Program puts criminals at crossroads in life

Notification program aims to curb reoffending rates for criminals
Program puts criminals at crossroads in life

When the 14 individuals in a meeting room at the United Way building leave, their lives will go in one of two very different directions.

The individuals all share one thing in common: They have all been convicted in the past of violent crimes in Dane County. They also have been identified by a committee as being among the most violent and potentially dangerous offenders in the community.

“I didn’t doubt that by the criteria of the program that I earned my way in it,” Jesse Payton said.

Payton served 12.5 years in prison after being convicted on charges of robbery and obstructing a police officer.

“I was a gang member, gang leader, a nuisance to the community and a bully,” Payton said. “That’s who I was man, somebody who was just real bitter inside.”

Payton’s criminal history landed him in Madison’s Special Investigation Unit Notification program. The program started in 2011 as an effort to curb reoffending rates for criminals. According to a study conducted by the Bureau of Justice Statistics, the national criminal reoffending rate is 77 percent.

The SIU notification program works to identify violent offenders in the community. Once identified the individuals are put on notice that their behavior must change or else.

“This is their last chance to make a change and what we’re basically telling them is, if you put it in a nutshell, is your choice is simple. Either we’ll stop your violence or you make choices to stop your violence,” said Lt. John Patterson with the Madison Police Department Special Investigations Unit.

As part of the notification the individuals are seated in a room across the table from police chiefs, sheriffs, county and federal prosecutors, FBI agents, federal marshals and representatives of the Department of Corrections. They are told the agencies are prepared to work together to monitor the offenders and prosecute them to the fullest extent of the law if they go back to their criminal behavior.

“They are known to everybody involved in the big picture of what is criminal justice in Dane County, and they are told that when their name comes across they are going to be treated very, very differently than they were before. There won’t be plea deals, there won’t be breaks. That’s because of what they’ve done already in the past that they’ve earned this,” Patterson said.

“It was shocking,” Payton said. “I was offended. I was really offended. I didn’t look anybody in the eye. I held my head down.”

Payton’s head may have been down during the notification, but it didn’t stay there because there is more to the program than a promise to prosecute criminal behavior.

“After they’ve had a very brief amount of time to digest that powerful message, they are offered help,” Patterson said.

And that is what makes the SIU Notification Program different. During the meeting the offenders are introduced to community service providers and volunteers who offer to help them. They let the individuals know they will help find them jobs, homes and transportation. They also work to deal with problems of literacy, drug abuse or mental illness. In short, they offer to help them restore their lives.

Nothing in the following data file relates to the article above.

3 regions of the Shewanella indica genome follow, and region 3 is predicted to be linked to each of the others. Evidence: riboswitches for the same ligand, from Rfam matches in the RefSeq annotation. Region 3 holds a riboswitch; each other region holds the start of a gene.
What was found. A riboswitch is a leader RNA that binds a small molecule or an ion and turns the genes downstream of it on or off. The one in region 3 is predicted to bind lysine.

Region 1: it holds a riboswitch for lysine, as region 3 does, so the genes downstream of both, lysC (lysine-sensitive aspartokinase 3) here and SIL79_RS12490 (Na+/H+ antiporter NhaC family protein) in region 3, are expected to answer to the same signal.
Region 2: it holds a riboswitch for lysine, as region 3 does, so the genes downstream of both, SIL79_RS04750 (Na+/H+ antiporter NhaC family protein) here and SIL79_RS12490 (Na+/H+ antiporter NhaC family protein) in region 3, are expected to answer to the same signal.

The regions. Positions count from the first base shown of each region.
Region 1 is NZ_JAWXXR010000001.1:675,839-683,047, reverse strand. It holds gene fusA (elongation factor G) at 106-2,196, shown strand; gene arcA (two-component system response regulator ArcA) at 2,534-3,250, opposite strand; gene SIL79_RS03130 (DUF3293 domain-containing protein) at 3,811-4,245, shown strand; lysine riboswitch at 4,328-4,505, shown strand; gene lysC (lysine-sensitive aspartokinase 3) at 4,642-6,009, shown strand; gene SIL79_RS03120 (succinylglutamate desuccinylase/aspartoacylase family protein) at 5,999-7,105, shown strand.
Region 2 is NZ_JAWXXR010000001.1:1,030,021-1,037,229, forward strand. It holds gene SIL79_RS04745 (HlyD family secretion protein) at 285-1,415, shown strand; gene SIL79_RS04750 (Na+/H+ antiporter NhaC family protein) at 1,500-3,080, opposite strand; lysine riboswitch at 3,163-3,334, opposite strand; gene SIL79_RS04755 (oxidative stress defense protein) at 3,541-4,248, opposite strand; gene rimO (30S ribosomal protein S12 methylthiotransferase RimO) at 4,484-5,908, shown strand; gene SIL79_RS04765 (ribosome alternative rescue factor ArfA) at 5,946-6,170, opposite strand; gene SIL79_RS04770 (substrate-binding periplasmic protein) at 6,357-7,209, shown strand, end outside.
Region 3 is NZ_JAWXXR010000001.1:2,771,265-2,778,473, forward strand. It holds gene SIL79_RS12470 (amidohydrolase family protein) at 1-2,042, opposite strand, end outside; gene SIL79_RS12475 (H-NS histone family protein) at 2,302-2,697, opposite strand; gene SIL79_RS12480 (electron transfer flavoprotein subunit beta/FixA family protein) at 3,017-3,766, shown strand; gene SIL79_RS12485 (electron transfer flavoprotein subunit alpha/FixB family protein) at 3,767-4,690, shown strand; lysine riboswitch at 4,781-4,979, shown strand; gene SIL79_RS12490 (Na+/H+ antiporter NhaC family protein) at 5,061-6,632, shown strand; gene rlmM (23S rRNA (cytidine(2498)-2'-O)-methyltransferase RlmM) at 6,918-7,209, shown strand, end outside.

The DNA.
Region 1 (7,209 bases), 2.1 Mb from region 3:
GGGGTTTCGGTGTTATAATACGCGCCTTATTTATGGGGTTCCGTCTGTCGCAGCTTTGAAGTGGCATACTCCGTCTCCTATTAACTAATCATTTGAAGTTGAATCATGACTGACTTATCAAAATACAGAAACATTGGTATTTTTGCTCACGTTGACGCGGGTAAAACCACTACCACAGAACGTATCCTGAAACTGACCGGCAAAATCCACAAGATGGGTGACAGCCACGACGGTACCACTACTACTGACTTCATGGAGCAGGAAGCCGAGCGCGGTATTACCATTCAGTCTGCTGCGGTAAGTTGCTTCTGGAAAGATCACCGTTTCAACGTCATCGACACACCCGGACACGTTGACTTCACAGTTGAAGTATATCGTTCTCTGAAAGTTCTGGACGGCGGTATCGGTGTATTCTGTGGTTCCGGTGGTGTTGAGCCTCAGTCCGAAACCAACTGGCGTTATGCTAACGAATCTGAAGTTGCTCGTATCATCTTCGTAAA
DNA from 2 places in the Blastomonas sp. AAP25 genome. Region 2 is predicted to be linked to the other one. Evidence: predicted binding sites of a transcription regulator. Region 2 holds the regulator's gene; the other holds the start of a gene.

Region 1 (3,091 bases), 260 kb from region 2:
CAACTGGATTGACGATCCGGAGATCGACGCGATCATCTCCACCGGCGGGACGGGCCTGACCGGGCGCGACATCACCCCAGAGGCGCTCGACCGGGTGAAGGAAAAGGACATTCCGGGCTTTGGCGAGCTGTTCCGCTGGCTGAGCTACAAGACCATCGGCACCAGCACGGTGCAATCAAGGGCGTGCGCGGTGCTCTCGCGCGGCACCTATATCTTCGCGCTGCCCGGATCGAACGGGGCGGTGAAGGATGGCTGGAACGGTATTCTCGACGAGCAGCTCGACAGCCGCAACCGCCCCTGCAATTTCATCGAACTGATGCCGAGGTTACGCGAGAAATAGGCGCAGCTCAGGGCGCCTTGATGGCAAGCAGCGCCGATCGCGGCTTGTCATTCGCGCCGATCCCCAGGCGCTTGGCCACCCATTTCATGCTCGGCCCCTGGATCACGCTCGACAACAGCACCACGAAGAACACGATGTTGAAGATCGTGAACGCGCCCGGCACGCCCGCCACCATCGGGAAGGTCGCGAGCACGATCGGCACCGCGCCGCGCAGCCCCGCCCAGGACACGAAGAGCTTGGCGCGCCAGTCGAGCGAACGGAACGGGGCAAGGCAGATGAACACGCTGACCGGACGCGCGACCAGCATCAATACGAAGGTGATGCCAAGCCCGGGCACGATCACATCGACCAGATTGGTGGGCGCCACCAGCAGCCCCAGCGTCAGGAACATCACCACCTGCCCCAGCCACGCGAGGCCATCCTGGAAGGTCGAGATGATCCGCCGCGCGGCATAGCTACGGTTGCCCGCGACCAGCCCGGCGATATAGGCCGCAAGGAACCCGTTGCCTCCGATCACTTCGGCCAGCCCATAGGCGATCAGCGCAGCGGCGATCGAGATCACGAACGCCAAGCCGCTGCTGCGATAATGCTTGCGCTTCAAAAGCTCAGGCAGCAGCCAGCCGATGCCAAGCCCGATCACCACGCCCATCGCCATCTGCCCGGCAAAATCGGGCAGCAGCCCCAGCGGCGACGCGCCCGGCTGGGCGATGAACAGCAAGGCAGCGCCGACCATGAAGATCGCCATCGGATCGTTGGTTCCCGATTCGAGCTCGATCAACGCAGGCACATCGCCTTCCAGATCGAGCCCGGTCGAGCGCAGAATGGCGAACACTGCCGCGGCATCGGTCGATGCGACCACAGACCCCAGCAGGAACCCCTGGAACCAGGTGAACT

“I wanted to at least give it that chance to see what it was about,” Payton said.

“I think Jesse kept an open mind. I think he was willing to listen. I think he was willing to accept the fact that there are things better out there for him than going back to prison,” Patterson said.

That was two years ago.

Today Payton has a good job, a home and is raising a family.

“I think he’d tell you if he stood next to the Jesse of 16 years ago, I don’t think you’d even recognize the same person. You wouldn’t be able to,” Patterson said.

The change is so dramatic that Payton now helps to deliver the notifications to offenders.

“If they decide to go on with their criminal activity after the fact that I was able to inform them of what they are facing, what they are about to go through and how to get through it, then my conscience is clear. I want to give something back. I volunteer my time,” Payton said.

To date, the Special Investigations Unit and Community against Violence have conducted seven notification sessions for 78 offenders. In the three years the program has operated only 22 of the 78 individuals have returned to prison. That represents a 28 percent reoffending rate, compared to 77 percent national rates.

Those 78 offenders were responsible for 2,116 criminal offenses in the community including 455 felonies. They also preyed on 727 separate victims in the community.

The notification program has dramatically dropped the number of victims impacted by these 78 individuals.

“Prior to notification these 78 individuals had 727 victims, individual victims. Post notification we’ve had 13 individual victims,” Patterson said.

While Madison’s program has been extremely successful perhaps the biggest challenge moving forward will be to pay for the success. Five Madison Police detectives monitor the offenders for life, and Community Service Providers and volunteers maintain support for them. As the number of individuals in the program grows, the number of Community Service Providers and volunteers will also need to increase.

Community Service Providers and volunteers wishing to assist the program are asked to contact the Madison Police Department’s Special Investigations Unit.